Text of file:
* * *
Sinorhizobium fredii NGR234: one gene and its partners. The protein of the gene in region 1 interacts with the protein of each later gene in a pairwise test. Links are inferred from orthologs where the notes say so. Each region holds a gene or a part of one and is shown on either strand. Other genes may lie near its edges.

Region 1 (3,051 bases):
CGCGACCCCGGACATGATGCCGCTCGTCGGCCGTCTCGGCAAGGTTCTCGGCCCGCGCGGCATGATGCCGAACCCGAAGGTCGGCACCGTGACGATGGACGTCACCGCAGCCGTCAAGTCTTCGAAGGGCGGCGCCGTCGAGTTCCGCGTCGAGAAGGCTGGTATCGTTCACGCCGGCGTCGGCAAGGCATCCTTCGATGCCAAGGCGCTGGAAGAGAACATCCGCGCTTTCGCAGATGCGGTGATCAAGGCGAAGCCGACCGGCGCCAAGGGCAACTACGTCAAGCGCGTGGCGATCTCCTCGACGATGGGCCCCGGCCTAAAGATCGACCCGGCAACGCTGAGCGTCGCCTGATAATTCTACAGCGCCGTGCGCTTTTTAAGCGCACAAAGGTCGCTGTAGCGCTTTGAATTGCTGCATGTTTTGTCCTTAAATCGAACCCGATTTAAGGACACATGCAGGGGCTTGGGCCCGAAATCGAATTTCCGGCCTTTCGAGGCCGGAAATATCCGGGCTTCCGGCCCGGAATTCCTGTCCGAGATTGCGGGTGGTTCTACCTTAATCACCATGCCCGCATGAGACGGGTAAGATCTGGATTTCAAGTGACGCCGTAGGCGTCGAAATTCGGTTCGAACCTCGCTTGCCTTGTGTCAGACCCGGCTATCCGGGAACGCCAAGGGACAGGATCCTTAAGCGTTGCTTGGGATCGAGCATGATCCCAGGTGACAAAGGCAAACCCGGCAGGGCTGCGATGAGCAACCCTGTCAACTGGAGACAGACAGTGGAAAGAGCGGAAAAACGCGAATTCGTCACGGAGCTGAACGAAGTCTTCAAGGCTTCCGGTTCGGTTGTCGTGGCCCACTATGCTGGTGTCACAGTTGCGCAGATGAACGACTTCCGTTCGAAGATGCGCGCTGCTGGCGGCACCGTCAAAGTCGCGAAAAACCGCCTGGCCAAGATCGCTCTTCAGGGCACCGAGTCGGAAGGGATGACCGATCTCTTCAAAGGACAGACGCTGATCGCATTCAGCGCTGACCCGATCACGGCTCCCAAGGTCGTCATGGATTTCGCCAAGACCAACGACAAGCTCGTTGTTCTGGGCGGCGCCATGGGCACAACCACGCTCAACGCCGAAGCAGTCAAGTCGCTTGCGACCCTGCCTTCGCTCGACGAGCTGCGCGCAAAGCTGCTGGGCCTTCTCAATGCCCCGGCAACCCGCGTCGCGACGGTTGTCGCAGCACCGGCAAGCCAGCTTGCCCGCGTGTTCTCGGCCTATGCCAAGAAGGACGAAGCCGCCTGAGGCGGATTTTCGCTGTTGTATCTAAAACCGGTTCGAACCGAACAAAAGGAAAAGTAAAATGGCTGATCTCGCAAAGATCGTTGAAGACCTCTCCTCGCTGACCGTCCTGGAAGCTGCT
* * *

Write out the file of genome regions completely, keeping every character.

Sinorhizobium fredii NGR234: one gene and its partners. The protein of the gene in region 1 interacts with the protein of each later gene in a pairwise test. Links are inferred from orthologs where the notes say so. Each region holds a gene or a part of one and is shown on either strand. Other genes may lie near its edges.

Region 1 (3,051 bases):
CGCGACCCCGGACATGATGCCGCTCGTCGGCCGTCTCGGCAAGGTTCTCGGCCCGCGCGGCATGATGCCGAACCCGAAGGTCGGCACCGTGACGATGGACGTCACCGCAGCCGTCAAGTCTTCGAAGGGCGGCGCCGTCGAGTTCCGCGTCGAGAAGGCTGGTATCGTTCACGCCGGCGTCGGCAAGGCATCCTTCGATGCCAAGGCGCTGGAAGAGAACATCCGCGCTTTCGCAGATGCGGTGATCAAGGCGAAGCCGACCGGCGCCAAGGGCAACTACGTCAAGCGCGTGGCGATCTCCTCGACGATGGGCCCCGGCCTAAAGATCGACCCGGCAACGCTGAGCGTCGCCTGATAATTCTACAGCGCCGTGCGCTTTTTAAGCGCACAAAGGTCGCTGTAGCGCTTTGAATTGCTGCATGTTTTGTCCTTAAATCGAACCCGATTTAAGGACACATGCAGGGGCTTGGGCCCGAAATCGAATTTCCGGCCTTTCGAGGCCGGAAATATCCGGGCTTCCGGCCCGGAATTCCTGTCCGAGATTGCGGGTGGTTCTACCTTAATCACCATGCCCGCATGAGACGGGTAAGATCTGGATTTCAAGTGACGCCGTAGGCGTCGAAATTCGGTTCGAACCTCGCTTGCCTTGTGTCAGACCCGGCTATCCGGGAACGCCAAGGGACAGGATCCTTAAGCGTTGCTTGGGATCGAGCATGATCCCAGGTGACAAAGGCAAACCCGGCAGGGCTGCGATGAGCAACCCTGTCAACTGGAGACAGACAGTGGAAAGAGCGGAAAAACGCGAATTCGTCACGGAGCTGAACGAAGTCTTCAAGGCTTCCGGTTCGGTTGTCGTGGCCCACTATGCTGGTGTCACAGTTGCGCAGATGAACGACTTCCGTTCGAAGATGCGCGCTGCTGGCGGCACCGTCAAAGTCGCGAAAAACCGCCTGGCCAAGATCGCTCTTCAGGGCACCGAGTCGGAAGGGATGACCGATCTCTTCAAAGGACAGACGCTGATCGCATTCAGCGCTGACCCGATCACGGCTCCCAAGGTCGTCATGGATTTCGCCAAGACCAACGACAAGCTCGTTGTTCTGGGCGGCGCCATGGGCACAACCACGCTCAACGCCGAAGCAGTCAAGTCGCTTGCGACCCTGCCTTCGCTCGACGAGCTGCGCGCAAAGCTGCTGGGCCTTCTCAATGCCCCGGCAACCCGCGTCGCGACGGTTGTCGCAGCACCGGCAAGCCAGCTTGCCCGCGTGTTCTCGGCCTATGCCAAGAAGGACGAAGCCGCCTGAGGCGGATTTTCGCTGTTGTATCTAAAACCGGTTCGAACCGAACAAAAGGAAAAGTAAAATGGCTGATCTCGCAAAGATCGTTGAAGACCTCTCCTCGCTGACCGTCCTGGAAGCTGCT